Archives for October 2014

Bullying in 2014

Although bullying has occurred in some form or another since the human race began, it has become more of a problem in schools throughout the last decade or so. With the rise in popularity of social media among teens and the accessibility of cell phones and internet options, there are now new avenues in which kids can pick on their peers. The U.S. Department of Health and Human Services anti-bullying website defines bullying as “intentionally aggressive, usually repeated verbal, social or physical behavior aimed at a specific person or group of people.” The increase in bullying has sparked national campaigns in order to curb this growing negative trend in schools and the workplace.

According to a recent UCLA psychology study, those who bully are considered the “coolest” among participants. With 83 percent of teens and 79 percent of boys reporting being bullied, and approximately 30 percent of teens admitting to bullying themselves, it is clear that harassment at school is a growing problem affecting school work, social relationships and self-esteem.  Online bullying, officially coined cyberbullying, is one of the reasons bullying has increased, as it can be done anonymously, making it difficult to trace. In addition, online images and messages reach a wide audience very quickly causing a maximum amount of damage in a short amount of time. Because some suicides have been directly linked to cyberbullying and the fact that 75 percent of school shootings have been linked to bullying and harassment toward the perpetrator, it is clear that parents need to be on the forefront of the movement to help stem the tide.

What Can Parents Do?

There are a number of ways that parents can help protect their kids as well as helping those who are doing the bullying.

·         Keep the lines of communication open between you and your teen. If his behavior changes, his grades drop or he seems more withdrawn, it may be time to have a discussion about what is happening at school.

·         Discuss with your teen what he can do to avoid incidents at school. This can include assertive directions to stop, keeping a safe distance or sticking close to friends in a buddy system. Chronic bullying should always be reported to an adult at the school as well.

·         Know what your teen is up to online as well as what apps they frequent on their phone or tablet. Social media sites can be a fun way to share photos and keep up with family and friends, but they are also a hotspot for bullying. Let your teen know that you will be checking up on communication regularly and that access to these options is a privilege, not a right.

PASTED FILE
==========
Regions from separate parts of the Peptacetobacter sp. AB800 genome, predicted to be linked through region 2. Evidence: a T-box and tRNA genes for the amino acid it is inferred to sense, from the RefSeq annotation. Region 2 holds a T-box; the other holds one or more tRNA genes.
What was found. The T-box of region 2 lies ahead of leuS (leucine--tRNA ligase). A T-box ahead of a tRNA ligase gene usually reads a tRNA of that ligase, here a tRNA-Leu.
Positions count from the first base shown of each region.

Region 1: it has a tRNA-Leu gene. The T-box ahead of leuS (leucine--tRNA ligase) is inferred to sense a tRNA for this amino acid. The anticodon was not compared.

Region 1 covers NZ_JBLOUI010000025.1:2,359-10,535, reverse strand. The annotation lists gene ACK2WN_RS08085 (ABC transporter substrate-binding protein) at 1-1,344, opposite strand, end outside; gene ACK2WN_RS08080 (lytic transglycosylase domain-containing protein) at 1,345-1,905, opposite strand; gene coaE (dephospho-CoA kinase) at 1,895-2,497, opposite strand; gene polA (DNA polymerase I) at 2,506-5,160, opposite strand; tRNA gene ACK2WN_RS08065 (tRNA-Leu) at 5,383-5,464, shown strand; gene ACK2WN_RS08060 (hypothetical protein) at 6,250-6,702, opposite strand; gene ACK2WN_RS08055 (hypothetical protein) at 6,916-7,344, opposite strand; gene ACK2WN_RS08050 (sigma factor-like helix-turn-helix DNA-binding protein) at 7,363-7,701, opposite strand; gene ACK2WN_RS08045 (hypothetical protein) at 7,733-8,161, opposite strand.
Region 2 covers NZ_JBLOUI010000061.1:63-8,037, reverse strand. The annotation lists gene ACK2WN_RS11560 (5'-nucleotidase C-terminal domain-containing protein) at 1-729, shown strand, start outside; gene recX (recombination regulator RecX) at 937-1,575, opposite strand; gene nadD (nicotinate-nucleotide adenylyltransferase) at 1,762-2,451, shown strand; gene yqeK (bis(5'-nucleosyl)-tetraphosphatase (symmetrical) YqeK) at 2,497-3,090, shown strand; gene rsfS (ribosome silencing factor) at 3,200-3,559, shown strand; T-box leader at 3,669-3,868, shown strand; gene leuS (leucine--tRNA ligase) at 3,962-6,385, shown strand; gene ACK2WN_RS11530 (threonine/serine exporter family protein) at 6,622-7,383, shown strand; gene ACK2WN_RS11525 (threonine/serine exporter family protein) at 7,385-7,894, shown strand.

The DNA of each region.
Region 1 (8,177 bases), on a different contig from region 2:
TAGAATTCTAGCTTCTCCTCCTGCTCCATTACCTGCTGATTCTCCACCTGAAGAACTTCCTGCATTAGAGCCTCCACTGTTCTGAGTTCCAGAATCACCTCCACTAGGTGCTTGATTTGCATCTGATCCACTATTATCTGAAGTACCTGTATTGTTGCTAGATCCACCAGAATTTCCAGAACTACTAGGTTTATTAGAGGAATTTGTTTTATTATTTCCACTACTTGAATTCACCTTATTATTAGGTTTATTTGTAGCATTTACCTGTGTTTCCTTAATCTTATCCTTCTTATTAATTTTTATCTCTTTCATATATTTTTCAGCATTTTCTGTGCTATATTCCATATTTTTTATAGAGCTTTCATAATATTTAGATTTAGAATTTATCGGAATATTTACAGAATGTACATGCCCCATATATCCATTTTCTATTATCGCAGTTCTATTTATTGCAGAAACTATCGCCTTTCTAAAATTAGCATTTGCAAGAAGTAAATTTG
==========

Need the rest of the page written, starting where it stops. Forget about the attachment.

·         Take any report of your child being a bully seriously. Make sure your teen knows that you will not tolerate bullying in any form and be clear and consistent on the consequences for breaking the rules.

·         Teach your child empathy and practice what you preach. Your home environment should be a reflection of the values you want him to embrace. Respect and effective conflict management should be demonstrated on a regular basis.

As your teen grows, you may not be able to protect him from everything, as much as you want to. However, you can be a proactive force in making sure that he has a safe and supportive place to learn how to handle conflict with his peers as well as proper coping mechanisms.

Liahona Academy is a residential treatment program specializing in helping troubled boys get their lives back on track. Contact us at 1-800 for a free consultation.

How To Deal With Your Teen That Bullies – Parenting Tips

How To Deal With Your Teen That Bullies – Parenting Tips

With the increasing campaigns in schools against bullying, more parents are likely to be concerned about their child being on the receiving end. Parents who discover that their child is bullying others are less likely to have the support of the school system, the sympathy of other parents or the variety of resources dedicated to helping them correct the problem. Although parents in this situation fall anywhere from denial to shame, their child is most likely exhibiting behaviors that are not their fault. Parents are only truly culpable when they do nothing to curb their child’s behavior.

If you are unsure of what to do with your bullying child, there are a number of things you can do to help him learn to interact with his peers in healthier way.

·         Keep an open mind – If you have received more than one report of your teen picking on others, there is probably something to the accusation. Talk calmly and rationally to the teacher or parents involved in order to get a clear idea of the incident before you approach your teen.

·         Talk openly - Your child may attempt to skew the story in his favor by claiming that he was ‘just teasing’ or joking around. If you believe this is true, treat it as an opportunity to discuss social cues as well as how their peers might not appreciate being teased. Your teen might need some practice in empathy and respect.  

·         Define the limits – Make your expectations regarding bullying very clear to your teen. He should know that bullying is not okay and you will not tolerate it. Reports of bullying should result in immediate action on your part. Let your child know that you will be working closely with the school or other institution involved to make sure that he behaves himself.

·         Provide consequences – The consequences for bullying should involve a meaningful penalty, such as a loss of valued privileges. When possible, give your teen the opportunity to make things right with the victim.

·         Set a good example – Make sure that you are maintaining a home environment that encourages nonviolent behavior and cooperative problem solving. Your teen learns more than you think by watching how you handle things on a day to day basis.

·         Positive reinforcement – Teens respond when their parents notice their efforts to handle conflict, show compassion and deal with emotions in a healthy way. Studies indicate that positive feedback is actually more effective than punishment, although parents should also be realistic and understand that it can take time to change certain behavior patterns.